The day after graduating, Gaynor joined the Fulton firm, where he focused on litigation and corporate law. In 1997 Gaynor and Emily Bass formed Gaynor & Bass and then conducted a general legal practice, emphasizing litigation, and represented corporations, individuals and a New York City labor union. Notably, Gaynor & Bass prevailed in the Second Circuit in a seminal copyright infringement case, Tasini v. New York Times, against newspaper and magazine publishers and Lexis-Nexis. The U.S. Supreme Court affirmed, 7 to 2, holding that the copyrights of freelance writers had been infringed when their work was put online without permission or compensation.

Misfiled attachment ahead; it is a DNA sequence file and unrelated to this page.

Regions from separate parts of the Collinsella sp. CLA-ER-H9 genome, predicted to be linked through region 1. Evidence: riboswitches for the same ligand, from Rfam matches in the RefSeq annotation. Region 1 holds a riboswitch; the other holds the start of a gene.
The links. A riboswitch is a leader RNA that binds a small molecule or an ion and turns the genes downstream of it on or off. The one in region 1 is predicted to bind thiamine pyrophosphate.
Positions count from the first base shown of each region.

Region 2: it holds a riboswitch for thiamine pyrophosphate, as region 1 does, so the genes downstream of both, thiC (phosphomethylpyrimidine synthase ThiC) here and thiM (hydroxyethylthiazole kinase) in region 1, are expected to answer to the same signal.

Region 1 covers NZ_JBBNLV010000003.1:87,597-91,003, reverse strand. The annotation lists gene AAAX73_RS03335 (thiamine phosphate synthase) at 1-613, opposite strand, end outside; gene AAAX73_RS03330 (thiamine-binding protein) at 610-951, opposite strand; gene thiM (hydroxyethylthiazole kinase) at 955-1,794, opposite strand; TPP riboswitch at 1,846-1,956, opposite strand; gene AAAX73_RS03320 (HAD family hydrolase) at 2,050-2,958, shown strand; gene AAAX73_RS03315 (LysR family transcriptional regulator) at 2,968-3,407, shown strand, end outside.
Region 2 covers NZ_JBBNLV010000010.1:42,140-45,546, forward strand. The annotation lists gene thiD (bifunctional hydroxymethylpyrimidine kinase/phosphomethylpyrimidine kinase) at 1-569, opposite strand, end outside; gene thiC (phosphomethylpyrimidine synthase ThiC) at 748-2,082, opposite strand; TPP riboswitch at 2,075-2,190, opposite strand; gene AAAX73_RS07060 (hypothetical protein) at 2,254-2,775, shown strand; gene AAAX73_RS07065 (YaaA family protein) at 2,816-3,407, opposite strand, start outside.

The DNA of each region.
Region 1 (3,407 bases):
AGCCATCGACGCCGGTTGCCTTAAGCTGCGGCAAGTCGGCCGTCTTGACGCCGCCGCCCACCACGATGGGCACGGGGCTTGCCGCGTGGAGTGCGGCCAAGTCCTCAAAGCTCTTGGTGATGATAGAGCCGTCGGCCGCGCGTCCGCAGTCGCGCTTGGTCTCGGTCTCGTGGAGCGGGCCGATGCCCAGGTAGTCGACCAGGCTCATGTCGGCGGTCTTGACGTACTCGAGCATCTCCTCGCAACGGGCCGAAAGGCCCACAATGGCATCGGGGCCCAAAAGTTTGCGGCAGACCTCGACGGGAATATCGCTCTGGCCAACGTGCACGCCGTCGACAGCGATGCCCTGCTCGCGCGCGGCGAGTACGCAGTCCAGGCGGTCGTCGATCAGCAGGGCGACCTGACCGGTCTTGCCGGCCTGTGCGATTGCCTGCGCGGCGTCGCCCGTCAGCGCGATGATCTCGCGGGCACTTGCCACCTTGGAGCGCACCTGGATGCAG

Gaynor currently contributes regularly to www.MichNews.com, www.RenewAmerica.com, www.WebCommentary.com, www.PostChronicle.com and www.therealitycheck.org and has contributed to many other websites. He has written extensively on political and religious issues, notably the Terry Schiavo case, the Duke "no rape" case, ACORN and canon law, and appeared as a guest on television and radio. He was acknowledged in Until Proven Innocent, by Stuart Taylor and KC Johnson, and Culture of Corruption, by Michelle Malkin. He appeared on "Your World With Cavuto" to promote an eBay boycott that he initiated and "The World Over With Raymond Arroyo" (EWTN) to discuss the legal implications of the Schiavo case. On October 22, 2008, Gaynor was the first to report that The New York Times had killed an Obama/ACORN expose on which a Times reporter had been working with ACORN whistleblower Anita MonCrief.

Gaynor's email address is gaynormike@aol.com.

Copyright 2007 by Michael J. Gaynor